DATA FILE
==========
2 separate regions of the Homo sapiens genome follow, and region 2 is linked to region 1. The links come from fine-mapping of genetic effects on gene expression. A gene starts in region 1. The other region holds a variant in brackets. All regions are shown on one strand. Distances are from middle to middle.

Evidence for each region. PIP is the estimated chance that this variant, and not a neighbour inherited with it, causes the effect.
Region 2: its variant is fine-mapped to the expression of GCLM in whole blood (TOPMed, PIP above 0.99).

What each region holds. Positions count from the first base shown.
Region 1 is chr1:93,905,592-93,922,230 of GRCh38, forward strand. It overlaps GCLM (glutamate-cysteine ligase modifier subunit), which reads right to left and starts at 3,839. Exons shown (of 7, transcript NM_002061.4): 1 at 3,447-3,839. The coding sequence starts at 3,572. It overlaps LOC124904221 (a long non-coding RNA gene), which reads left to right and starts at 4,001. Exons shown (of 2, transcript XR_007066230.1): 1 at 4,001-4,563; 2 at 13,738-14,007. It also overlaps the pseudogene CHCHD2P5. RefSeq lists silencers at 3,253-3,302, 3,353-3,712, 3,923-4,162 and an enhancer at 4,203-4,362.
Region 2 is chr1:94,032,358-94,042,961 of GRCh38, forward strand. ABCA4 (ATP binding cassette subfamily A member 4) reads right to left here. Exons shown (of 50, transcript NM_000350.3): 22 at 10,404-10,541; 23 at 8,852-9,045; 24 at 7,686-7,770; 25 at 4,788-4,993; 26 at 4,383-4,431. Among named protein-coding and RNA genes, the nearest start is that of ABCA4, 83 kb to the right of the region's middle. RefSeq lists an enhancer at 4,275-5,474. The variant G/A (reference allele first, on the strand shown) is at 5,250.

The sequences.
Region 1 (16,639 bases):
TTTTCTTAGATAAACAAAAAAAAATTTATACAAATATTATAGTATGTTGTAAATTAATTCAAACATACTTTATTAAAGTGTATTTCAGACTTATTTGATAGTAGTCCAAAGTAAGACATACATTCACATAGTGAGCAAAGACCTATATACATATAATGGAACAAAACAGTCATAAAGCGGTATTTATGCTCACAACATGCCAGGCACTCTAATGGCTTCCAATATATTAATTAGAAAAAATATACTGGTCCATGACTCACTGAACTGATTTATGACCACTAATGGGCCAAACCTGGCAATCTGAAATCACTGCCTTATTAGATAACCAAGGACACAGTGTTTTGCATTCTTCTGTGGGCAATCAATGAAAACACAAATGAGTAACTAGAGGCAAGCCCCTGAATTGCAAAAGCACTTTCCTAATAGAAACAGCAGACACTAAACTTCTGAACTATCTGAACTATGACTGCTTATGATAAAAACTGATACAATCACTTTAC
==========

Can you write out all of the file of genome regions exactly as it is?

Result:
2 separate regions of the Homo sapiens genome follow, and region 2 is linked to region 1. The links come from fine-mapping of genetic effects on gene expression. A gene starts in region 1. The other region holds a variant in brackets. All regions are shown on one strand. Distances are from middle to middle.

Evidence for each region. PIP is the estimated chance that this variant, and not a neighbour inherited with it, causes the effect.
Region 2: its variant is fine-mapped to the expression of GCLM in whole blood (TOPMed, PIP above 0.99).

What each region holds. Positions count from the first base shown.
Region 1 is chr1:93,905,592-93,922,230 of GRCh38, forward strand. It overlaps GCLM (glutamate-cysteine ligase modifier subunit), which reads right to left and starts at 3,839. Exons shown (of 7, transcript NM_002061.4): 1 at 3,447-3,839. The coding sequence starts at 3,572. It overlaps LOC124904221 (a long non-coding RNA gene), which reads left to right and starts at 4,001. Exons shown (of 2, transcript XR_007066230.1): 1 at 4,001-4,563; 2 at 13,738-14,007. It also overlaps the pseudogene CHCHD2P5. RefSeq lists silencers at 3,253-3,302, 3,353-3,712, 3,923-4,162 and an enhancer at 4,203-4,362.
Region 2 is chr1:94,032,358-94,042,961 of GRCh38, forward strand. ABCA4 (ATP binding cassette subfamily A member 4) reads right to left here. Exons shown (of 50, transcript NM_000350.3): 22 at 10,404-10,541; 23 at 8,852-9,045; 24 at 7,686-7,770; 25 at 4,788-4,993; 26 at 4,383-4,431. Among named protein-coding and RNA genes, the nearest start is that of ABCA4, 83 kb to the right of the region's middle. RefSeq lists an enhancer at 4,275-5,474. The variant G/A (reference allele first, on the strand shown) is at 5,250.

The sequences.
Region 1 (16,639 bases):
TTTTCTTAGATAAACAAAAAAAAATTTATACAAATATTATAGTATGTTGTAAATTAATTCAAACATACTTTATTAAAGTGTATTTCAGACTTATTTGATAGTAGTCCAAAGTAAGACATACATTCACATAGTGAGCAAAGACCTATATACATATAATGGAACAAAACAGTCATAAAGCGGTATTTATGCTCACAACATGCCAGGCACTCTAATGGCTTCCAATATATTAATTAGAAAAAATATACTGGTCCATGACTCACTGAACTGATTTATGACCACTAATGGGCCAAACCTGGCAATCTGAAATCACTGCCTTATTAGATAACCAAGGACACAGTGTTTTGCATTCTTCTGTGGGCAATCAATGAAAACACAAATGAGTAACTAGAGGCAAGCCCCTGAATTGCAAAAGCACTTTCCTAATAGAAACAGCAGACACTAAACTTCTGAACTATCTGAACTATGACTGCTTATGATAAAAACTGATACAATCACTTTAC